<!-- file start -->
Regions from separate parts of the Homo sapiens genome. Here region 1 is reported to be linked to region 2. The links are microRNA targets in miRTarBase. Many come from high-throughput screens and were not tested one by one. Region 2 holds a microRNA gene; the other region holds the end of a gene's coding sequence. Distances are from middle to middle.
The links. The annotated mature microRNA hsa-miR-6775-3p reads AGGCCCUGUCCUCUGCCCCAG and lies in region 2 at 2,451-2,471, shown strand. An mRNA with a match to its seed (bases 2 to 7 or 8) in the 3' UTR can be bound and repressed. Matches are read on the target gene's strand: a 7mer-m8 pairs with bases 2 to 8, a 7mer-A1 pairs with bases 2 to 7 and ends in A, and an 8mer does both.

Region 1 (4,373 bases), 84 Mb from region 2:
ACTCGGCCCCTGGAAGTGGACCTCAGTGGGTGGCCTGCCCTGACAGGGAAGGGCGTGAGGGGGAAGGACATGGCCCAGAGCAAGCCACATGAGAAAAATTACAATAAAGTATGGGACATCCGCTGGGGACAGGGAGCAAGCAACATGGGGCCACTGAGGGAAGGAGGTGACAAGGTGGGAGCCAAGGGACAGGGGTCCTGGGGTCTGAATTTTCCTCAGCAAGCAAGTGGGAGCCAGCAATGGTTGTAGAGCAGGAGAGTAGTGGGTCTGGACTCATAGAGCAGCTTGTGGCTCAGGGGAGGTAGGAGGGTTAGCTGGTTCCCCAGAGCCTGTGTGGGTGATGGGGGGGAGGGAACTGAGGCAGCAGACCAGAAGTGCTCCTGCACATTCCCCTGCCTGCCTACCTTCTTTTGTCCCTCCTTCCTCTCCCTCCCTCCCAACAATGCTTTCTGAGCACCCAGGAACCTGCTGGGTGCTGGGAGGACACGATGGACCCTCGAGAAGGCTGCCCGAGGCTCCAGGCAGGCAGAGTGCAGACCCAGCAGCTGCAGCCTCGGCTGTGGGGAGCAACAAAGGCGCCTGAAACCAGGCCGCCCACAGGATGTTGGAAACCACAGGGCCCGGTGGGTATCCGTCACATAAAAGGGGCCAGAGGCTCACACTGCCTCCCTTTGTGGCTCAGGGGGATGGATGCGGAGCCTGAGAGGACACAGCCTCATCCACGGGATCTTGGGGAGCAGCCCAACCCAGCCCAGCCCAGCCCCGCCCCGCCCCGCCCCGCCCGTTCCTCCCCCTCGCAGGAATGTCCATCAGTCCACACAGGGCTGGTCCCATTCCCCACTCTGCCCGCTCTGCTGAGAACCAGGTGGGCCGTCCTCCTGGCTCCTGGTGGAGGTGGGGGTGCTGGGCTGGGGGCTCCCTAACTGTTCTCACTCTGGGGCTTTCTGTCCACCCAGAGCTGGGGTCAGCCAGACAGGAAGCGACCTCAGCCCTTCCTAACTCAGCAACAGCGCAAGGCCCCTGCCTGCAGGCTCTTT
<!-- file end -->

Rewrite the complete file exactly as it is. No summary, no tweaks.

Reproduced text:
Regions from separate parts of the Homo sapiens genome. Here region 1 is reported to be linked to region 2. The links are microRNA targets in miRTarBase. Many come from high-throughput screens and were not tested one by one. Region 2 holds a microRNA gene; the other region holds the end of a gene's coding sequence. Distances are from middle to middle.
The links. The annotated mature microRNA hsa-miR-6775-3p reads AGGCCCUGUCCUCUGCCCCAG and lies in region 2 at 2,451-2,471, shown strand. An mRNA with a match to its seed (bases 2 to 7 or 8) in the 3' UTR can be bound and repressed. Matches are read on the target gene's strand: a 7mer-m8 pairs with bases 2 to 8, a 7mer-A1 pairs with bases 2 to 7 and ends in A, and an 8mer does both.

Region 1 (4,373 bases), 84 Mb from region 2:
ACTCGGCCCCTGGAAGTGGACCTCAGTGGGTGGCCTGCCCTGACAGGGAAGGGCGTGAGGGGGAAGGACATGGCCCAGAGCAAGCCACATGAGAAAAATTACAATAAAGTATGGGACATCCGCTGGGGACAGGGAGCAAGCAACATGGGGCCACTGAGGGAAGGAGGTGACAAGGTGGGAGCCAAGGGACAGGGGTCCTGGGGTCTGAATTTTCCTCAGCAAGCAAGTGGGAGCCAGCAATGGTTGTAGAGCAGGAGAGTAGTGGGTCTGGACTCATAGAGCAGCTTGTGGCTCAGGGGAGGTAGGAGGGTTAGCTGGTTCCCCAGAGCCTGTGTGGGTGATGGGGGGGAGGGAACTGAGGCAGCAGACCAGAAGTGCTCCTGCACATTCCCCTGCCTGCCTACCTTCTTTTGTCCCTCCTTCCTCTCCCTCCCTCCCAACAATGCTTTCTGAGCACCCAGGAACCTGCTGGGTGCTGGGAGGACACGATGGACCCTCGAGAAGGCTGCCCGAGGCTCCAGGCAGGCAGAGTGCAGACCCAGCAGCTGCAGCCTCGGCTGTGGGGAGCAACAAAGGCGCCTGAAACCAGGCCGCCCACAGGATGTTGGAAACCACAGGGCCCGGTGGGTATCCGTCACATAAAAGGGGCCAGAGGCTCACACTGCCTCCCTTTGTGGCTCAGGGGGATGGATGCGGAGCCTGAGAGGACACAGCCTCATCCACGGGATCTTGGGGAGCAGCCCAACCCAGCCCAGCCCAGCCCCGCCCCGCCCCGCCCCGCCCGTTCCTCCCCCTCGCAGGAATGTCCATCAGTCCACACAGGGCTGGTCCCATTCCCCACTCTGCCCGCTCTGCTGAGAACCAGGTGGGCCGTCCTCCTGGCTCCTGGTGGAGGTGGGGGTGCTGGGCTGGGGGCTCCCTAACTGTTCTCACTCTGGGGCTTTCTGTCCACCCAGAGCTGGGGTCAGCCAGACAGGAAGCGACCTCAGCCCTTCCTAACTCAGCAACAGCGCAAGGCCCCTGCCTGCAGGCTCTTT